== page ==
Iowa Insurance Commissioner Nick Gerhart this month announced that Iowa-based Co-Opportunity Health will cost taxpayers at least another $80 million after being declared insolvent and taken over by the state.
The extra costs and liquidation of Co-Opportunity Health are a result of the company burning through $145.2 million in startup and emergency funding from federal taxpayers.
Devin Herrick, a senior fellow in health care policy at the National Center for Policy Analysis, said Co-Opportunity set its premiums too low so it could gain market share. “They played ‘chicken’ with taxpayer dollars and expected taxpayers to bail them out,” Herrick said.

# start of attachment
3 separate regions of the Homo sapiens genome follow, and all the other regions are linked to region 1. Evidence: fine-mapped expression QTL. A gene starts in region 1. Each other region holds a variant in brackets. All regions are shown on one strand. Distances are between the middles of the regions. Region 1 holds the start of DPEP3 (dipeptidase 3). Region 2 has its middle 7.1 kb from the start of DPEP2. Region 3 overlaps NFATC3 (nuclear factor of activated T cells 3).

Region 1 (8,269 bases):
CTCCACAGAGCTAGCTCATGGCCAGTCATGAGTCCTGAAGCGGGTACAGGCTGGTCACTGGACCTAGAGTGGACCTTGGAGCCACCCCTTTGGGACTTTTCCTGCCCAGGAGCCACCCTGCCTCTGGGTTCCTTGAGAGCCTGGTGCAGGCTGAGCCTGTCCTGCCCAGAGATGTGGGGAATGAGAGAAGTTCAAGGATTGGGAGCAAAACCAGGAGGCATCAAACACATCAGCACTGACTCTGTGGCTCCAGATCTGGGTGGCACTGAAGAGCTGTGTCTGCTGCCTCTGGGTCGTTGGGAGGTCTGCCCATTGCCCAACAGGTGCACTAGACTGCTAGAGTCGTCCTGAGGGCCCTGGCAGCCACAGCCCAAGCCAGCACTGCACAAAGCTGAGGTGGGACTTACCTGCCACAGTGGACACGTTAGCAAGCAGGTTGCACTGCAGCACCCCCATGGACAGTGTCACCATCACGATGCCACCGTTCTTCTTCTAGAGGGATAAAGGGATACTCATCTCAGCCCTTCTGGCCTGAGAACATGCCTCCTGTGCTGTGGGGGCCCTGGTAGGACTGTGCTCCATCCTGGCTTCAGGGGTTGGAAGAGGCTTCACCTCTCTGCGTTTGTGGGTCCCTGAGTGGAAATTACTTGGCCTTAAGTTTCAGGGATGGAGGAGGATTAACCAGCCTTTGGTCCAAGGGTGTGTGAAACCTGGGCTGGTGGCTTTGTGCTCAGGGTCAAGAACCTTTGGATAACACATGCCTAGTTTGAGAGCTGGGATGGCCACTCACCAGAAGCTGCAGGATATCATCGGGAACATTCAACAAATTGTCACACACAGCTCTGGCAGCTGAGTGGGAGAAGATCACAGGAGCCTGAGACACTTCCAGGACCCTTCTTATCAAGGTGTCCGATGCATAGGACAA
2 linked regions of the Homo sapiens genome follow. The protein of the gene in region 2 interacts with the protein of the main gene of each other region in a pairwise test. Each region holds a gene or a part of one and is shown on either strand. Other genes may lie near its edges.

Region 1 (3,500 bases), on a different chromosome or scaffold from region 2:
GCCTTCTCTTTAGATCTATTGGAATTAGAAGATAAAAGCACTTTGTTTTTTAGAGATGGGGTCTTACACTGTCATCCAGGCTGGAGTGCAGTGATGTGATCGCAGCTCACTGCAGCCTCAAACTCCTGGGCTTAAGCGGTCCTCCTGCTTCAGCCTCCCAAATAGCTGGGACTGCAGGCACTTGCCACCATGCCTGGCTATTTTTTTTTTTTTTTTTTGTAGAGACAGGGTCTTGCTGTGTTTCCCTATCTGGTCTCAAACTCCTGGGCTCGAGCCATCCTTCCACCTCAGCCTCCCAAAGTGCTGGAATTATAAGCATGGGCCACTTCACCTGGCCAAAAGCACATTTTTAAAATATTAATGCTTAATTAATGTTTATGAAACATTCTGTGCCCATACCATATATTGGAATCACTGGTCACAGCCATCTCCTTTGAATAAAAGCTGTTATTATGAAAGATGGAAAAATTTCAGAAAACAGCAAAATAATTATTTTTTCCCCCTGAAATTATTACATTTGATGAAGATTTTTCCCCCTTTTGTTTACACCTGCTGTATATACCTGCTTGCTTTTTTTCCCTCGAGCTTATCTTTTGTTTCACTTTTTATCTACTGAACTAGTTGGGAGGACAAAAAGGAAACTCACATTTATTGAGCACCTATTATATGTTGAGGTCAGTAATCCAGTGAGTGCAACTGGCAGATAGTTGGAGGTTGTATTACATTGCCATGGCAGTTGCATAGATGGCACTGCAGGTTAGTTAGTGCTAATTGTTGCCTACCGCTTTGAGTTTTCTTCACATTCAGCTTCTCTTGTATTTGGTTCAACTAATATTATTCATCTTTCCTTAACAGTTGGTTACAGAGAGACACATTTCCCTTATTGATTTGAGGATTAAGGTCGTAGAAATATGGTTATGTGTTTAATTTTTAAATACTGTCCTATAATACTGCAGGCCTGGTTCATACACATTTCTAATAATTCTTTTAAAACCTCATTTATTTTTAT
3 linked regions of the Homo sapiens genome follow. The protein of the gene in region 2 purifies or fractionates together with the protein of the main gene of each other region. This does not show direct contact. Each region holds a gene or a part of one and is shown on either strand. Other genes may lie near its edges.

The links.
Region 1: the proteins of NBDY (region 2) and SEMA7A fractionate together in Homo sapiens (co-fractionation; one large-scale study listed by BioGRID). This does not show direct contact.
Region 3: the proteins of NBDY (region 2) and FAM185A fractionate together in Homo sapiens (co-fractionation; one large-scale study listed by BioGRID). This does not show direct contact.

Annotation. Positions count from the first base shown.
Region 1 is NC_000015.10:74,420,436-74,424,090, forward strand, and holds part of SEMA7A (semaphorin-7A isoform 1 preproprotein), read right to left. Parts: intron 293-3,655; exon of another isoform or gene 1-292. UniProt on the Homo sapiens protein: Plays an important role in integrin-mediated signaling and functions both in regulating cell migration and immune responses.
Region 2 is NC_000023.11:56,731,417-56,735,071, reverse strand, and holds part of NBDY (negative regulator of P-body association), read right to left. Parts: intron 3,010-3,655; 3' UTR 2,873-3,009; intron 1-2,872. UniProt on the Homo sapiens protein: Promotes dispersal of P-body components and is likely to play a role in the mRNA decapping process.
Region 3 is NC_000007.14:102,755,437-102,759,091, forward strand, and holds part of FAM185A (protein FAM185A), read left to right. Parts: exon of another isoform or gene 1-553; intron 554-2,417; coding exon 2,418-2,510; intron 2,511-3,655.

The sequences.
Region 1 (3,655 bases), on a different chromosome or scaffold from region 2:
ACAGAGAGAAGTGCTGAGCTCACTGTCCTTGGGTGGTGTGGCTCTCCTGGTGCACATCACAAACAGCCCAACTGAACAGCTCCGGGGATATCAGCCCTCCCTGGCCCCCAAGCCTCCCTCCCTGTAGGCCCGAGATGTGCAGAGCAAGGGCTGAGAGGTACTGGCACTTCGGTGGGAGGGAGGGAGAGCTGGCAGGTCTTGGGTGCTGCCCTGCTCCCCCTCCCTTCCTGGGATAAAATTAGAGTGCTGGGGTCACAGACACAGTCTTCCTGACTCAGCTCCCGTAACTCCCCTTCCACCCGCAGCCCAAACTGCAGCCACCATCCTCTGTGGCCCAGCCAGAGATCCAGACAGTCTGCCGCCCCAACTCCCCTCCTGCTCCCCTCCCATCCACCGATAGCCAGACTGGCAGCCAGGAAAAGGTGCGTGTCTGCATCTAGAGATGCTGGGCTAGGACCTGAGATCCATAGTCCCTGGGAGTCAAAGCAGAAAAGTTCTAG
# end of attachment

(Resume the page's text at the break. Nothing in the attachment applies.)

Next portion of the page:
Co-Opportunity Health was one of 23 federally funded startup nonprofit insurers created through the Affordable Care Act’s “Consumer Operated and Oriented Plans” Program to provide health care in Iowa and Nebraska. The state commission took over the cooperative after Gerhart decided the nonprofit’s claims would exceed its available cash.
The Iowa and Nebraska Life and Health Insurance Guaranty Associations will pay more than $80 million in claims to hospital, doctors and other medical providers who have not yet been paid. According to a release from Gerhart’s office, the two associations expect the federal government to reimburse them.